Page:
When a plant doesn’t grow, you fix the environment it’s subjected to, not the plant.Yoshmayi Bhoi
Monday Enlightenment: Why do my plant leaves turn yellow?
One of the first plants I had (the one I told you about, that a patient trusted me with to keep alive, and I failed and it died…) started turning yellow at the leaves. I thought it was dying. I kept watering it, thinking that was the reason, it wasn’t getting enough water. What I have discovered is there is such thing as “overwatering” your plants, which I eventually assumed to be the problem with it.
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When leaves begin turning yellow, it is the plants way of telling you it is “sick.” (we discussed this in the color green blog post too, remember?) This could mean a few different things for your indoor, potted plants.
Possible culprits of yellowing leaves for indoor houseplants:
- Nutrient deficiency or too much salt from fertilizer
- Sun exposure, or lack there-of
- Disease or pests.
It may take a bit of time to get to know the plant and figure out which is causing yellowing to its lovely leaves.
Start by determining how often the plant should be watered. Most house plants are tropical in nature, and require little to medium watering. Be sure to look up your plant name and figure out how to care for it.
Stick a finger about an inch deep into the soil to see how moist the soil is. If it’s moist, and the plant doesn’t require much water, try moving it into the sun to help it dry up some. Although, changing the plants location can cause it stress too, so just keep an eye on it.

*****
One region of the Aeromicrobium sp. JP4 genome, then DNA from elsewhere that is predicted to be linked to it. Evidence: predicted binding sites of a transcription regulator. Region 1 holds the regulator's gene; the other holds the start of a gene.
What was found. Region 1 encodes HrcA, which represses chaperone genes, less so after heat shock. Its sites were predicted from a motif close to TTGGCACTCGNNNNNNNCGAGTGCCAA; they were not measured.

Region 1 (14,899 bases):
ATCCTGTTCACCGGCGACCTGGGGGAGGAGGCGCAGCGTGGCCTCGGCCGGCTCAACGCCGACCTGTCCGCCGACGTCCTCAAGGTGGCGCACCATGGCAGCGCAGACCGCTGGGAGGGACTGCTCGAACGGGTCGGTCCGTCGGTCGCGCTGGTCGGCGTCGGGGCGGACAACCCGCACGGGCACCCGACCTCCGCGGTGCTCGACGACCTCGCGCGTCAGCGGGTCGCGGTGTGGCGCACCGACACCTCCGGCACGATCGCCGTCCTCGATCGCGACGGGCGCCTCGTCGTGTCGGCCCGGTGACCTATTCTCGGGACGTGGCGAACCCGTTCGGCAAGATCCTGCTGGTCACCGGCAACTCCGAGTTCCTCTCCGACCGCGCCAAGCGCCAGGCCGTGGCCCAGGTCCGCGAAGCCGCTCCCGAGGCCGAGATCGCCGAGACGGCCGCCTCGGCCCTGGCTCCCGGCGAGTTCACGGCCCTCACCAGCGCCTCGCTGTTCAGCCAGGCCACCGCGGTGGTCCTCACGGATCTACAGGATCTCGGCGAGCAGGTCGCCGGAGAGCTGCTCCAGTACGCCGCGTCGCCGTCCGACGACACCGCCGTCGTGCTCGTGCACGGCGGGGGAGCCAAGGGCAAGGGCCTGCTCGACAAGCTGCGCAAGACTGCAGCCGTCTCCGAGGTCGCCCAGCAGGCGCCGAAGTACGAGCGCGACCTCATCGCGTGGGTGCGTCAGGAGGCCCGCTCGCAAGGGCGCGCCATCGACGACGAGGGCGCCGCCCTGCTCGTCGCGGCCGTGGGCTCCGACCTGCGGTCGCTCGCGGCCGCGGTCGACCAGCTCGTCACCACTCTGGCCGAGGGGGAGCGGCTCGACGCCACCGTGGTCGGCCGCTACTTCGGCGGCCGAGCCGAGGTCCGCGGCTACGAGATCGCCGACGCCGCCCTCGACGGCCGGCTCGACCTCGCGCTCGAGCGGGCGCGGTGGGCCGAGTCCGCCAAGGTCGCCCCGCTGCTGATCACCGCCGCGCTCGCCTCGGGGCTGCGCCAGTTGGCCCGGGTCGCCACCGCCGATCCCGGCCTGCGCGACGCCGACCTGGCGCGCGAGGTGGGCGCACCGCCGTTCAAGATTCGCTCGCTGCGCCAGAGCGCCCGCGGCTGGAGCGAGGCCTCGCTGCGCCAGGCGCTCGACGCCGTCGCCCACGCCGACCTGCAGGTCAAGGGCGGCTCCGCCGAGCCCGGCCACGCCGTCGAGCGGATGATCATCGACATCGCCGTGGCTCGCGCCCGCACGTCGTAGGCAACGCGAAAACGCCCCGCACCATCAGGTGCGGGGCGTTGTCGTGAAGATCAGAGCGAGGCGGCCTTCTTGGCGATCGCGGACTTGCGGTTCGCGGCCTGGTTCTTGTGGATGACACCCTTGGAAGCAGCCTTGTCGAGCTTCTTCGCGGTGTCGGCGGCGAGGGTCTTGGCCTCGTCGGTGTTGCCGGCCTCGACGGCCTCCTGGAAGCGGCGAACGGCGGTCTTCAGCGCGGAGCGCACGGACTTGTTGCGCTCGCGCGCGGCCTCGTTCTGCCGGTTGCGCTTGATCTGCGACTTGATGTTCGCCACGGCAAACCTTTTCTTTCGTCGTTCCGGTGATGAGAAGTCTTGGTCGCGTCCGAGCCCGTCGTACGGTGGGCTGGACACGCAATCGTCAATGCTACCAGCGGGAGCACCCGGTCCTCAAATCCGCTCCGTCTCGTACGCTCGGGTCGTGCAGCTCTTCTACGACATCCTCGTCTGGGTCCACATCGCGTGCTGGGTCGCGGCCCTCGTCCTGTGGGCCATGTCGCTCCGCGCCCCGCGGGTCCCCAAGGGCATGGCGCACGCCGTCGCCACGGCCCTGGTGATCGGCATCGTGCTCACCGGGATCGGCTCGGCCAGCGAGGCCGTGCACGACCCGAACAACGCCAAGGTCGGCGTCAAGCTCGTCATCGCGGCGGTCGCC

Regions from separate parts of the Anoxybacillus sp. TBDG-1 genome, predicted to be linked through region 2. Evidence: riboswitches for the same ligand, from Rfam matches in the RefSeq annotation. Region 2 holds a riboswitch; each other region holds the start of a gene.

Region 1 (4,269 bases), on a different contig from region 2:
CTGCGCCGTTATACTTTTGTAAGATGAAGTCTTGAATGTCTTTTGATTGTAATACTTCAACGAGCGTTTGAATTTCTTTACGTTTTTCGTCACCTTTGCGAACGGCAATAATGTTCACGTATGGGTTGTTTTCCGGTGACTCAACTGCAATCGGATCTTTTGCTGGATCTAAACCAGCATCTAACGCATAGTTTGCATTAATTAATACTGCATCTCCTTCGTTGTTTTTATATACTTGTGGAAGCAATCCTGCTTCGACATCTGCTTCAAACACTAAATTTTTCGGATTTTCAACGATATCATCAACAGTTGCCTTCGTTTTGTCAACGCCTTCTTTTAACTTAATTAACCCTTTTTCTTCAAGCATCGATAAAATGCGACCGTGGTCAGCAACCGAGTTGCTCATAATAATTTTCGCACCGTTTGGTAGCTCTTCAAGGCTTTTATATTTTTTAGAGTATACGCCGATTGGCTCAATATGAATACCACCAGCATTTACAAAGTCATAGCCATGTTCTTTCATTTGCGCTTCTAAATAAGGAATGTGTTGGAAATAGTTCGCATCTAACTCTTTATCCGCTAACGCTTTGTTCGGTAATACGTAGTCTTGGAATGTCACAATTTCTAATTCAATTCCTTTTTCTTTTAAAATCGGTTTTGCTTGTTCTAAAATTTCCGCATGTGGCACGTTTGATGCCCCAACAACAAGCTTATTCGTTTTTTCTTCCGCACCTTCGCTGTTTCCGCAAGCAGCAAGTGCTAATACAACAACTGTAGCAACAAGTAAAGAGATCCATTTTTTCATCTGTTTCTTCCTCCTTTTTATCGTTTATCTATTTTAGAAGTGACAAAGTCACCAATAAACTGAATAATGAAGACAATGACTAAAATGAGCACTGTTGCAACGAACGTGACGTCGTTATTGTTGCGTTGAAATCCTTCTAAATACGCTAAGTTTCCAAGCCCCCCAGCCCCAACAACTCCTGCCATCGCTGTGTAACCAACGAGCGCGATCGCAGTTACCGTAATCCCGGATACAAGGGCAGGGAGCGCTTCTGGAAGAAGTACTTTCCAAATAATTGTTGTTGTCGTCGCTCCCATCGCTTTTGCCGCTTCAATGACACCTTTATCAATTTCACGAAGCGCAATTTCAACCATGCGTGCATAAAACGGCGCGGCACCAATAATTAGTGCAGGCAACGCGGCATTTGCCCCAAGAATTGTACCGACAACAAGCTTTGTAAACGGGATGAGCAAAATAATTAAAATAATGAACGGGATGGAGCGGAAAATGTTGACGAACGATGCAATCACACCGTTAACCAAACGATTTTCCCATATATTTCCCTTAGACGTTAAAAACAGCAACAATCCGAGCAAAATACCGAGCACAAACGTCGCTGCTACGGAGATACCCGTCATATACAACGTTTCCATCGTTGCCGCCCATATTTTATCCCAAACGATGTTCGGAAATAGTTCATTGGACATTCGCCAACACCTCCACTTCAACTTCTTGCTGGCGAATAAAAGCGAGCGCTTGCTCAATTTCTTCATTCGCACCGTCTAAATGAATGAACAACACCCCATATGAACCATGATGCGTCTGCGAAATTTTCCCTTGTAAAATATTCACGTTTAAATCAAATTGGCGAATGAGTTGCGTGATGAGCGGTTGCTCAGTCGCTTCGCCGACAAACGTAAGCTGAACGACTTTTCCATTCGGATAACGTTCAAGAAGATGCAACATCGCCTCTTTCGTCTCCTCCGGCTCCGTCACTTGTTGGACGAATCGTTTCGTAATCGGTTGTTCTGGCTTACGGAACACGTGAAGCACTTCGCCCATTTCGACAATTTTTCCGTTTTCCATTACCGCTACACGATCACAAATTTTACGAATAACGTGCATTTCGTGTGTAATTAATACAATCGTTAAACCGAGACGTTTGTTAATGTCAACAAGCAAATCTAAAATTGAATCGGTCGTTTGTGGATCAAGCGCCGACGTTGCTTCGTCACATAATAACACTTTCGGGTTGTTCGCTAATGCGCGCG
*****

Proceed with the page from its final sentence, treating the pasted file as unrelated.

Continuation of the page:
For those plants requiring little water, when the soil is dry up to an inch down, it usually is ready for more water.
Too much salt in the plant will usually surface itself on the top of the soil as a white “soot.” This can be taken care of by leaching the plant.
As far as pests and disease go, there are many that can attack and hurt the plant. Many of the insects are too small to see, but can be identified by the plants response to their feeding activity. The plants response is a decline in health, indicated through yellowing leaves and can even crinkle at the ends and fall off.
The good news, washing your plant with a soapy water can help rid the little pests. (Find out more about this here).
A few things that have helped me with watering are using watering trays, allowing for water to run through the plant and be caught in the tray; using self watering containers, that just require a filling to the line every 5-7 days, and of course, researching more about each of my plants to get to know their needs a bit better.
Wow. So many ailments to yellowing plant leaves. I know it seems like a lot, but really it’s just getting to know your plants, and caring for them just like they are your babies. I hope this helps brighten your thumbs!